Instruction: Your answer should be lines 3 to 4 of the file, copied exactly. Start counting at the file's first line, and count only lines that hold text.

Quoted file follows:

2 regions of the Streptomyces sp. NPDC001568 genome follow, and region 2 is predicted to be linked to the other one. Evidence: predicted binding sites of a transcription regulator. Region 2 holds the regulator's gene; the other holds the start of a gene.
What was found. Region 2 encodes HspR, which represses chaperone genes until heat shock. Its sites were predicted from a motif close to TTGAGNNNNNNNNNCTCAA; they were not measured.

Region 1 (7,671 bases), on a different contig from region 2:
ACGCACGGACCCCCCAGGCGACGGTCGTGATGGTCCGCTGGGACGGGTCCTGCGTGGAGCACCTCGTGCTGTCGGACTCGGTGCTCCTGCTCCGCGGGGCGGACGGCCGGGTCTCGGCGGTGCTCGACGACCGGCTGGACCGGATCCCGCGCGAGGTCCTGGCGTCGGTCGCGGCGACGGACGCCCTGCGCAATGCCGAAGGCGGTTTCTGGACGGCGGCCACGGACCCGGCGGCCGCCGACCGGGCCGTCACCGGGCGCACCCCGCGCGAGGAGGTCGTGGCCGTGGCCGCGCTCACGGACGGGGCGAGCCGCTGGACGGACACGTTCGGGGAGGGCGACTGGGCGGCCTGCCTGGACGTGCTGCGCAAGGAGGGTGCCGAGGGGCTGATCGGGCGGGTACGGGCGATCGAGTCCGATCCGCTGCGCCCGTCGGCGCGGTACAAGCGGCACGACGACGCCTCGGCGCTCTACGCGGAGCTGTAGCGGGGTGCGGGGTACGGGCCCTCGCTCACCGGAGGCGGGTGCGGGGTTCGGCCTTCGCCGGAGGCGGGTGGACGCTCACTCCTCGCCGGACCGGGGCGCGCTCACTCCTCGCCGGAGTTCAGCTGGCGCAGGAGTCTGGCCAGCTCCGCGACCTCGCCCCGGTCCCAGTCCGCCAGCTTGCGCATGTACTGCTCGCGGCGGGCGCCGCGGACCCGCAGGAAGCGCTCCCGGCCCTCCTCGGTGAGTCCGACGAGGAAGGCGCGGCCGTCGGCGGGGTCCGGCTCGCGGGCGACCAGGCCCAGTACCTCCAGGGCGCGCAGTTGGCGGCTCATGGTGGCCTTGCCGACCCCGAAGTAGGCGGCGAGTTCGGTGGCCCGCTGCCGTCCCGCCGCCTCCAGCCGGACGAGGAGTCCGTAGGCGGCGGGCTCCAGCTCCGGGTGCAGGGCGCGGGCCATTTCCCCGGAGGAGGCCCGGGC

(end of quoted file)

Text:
Region 1 (7,671 bases), on a different contig from region 2:
ACGCACGGACCCCCCAGGCGACGGTCGTGATGGTCCGCTGGGACGGGTCCTGCGTGGAGCACCTCGTGCTGTCGGACTCGGTGCTCCTGCTCCGCGGGGCGGACGGCCGGGTCTCGGCGGTGCTCGACGACCGGCTGGACCGGATCCCGCGCGAGGTCCTGGCGTCGGTCGCGGCGACGGACGCCCTGCGCAATGCCGAAGGCGGTTTCTGGACGGCGGCCACGGACCCGGCGGCCGCCGACCGGGCCGTCACCGGGCGCACCCCGCGCGAGGAGGTCGTGGCCGTGGCCGCGCTCACGGACGGGGCGAGCCGCTGGACGGACACGTTCGGGGAGGGCGACTGGGCGGCCTGCCTGGACGTGCTGCGCAAGGAGGGTGCCGAGGGGCTGATCGGGCGGGTACGGGCGATCGAGTCCGATCCGCTGCGCCCGTCGGCGCGGTACAAGCGGCACGACGACGCCTCGGCGCTCTACGCGGAGCTGTAGCGGGGTGCGGGGTACGGGCCCTCGCTCACCGGAGGCGGGTGCGGGGTTCGGCCTTCGCCGGAGGCGGGTGGACGCTCACTCCTCGCCGGACCGGGGCGCGCTCACTCCTCGCCGGAGTTCAGCTGGCGCAGGAGTCTGGCCAGCTCCGCGACCTCGCCCCGGTCCCAGTCCGCCAGCTTGCGCATGTACTGCTCGCGGCGGGCGCCGCGGACCCGCAGGAAGCGCTCCCGGCCCTCCTCGGTGAGTCCGACGAGGAAGGCGCGGCCGTCGGCGGGGTCCGGCTCGCGGGCGACCAGGCCCAGTACCTCCAGGGCGCGCAGTTGGCGGCTCATGGTGGCCTTGCCGACCCCGAAGTAGGCGGCGAGTTCGGTGGCCCGCTGCCGTCCCGCCGCCTCCAGCCGGACGAGGAGTCCGTAGGCGGCGGGCTCCAGCTCCGGGTGCAGGGCGCGGGCCATTTCCCCGGAGGAGGCCCGGGC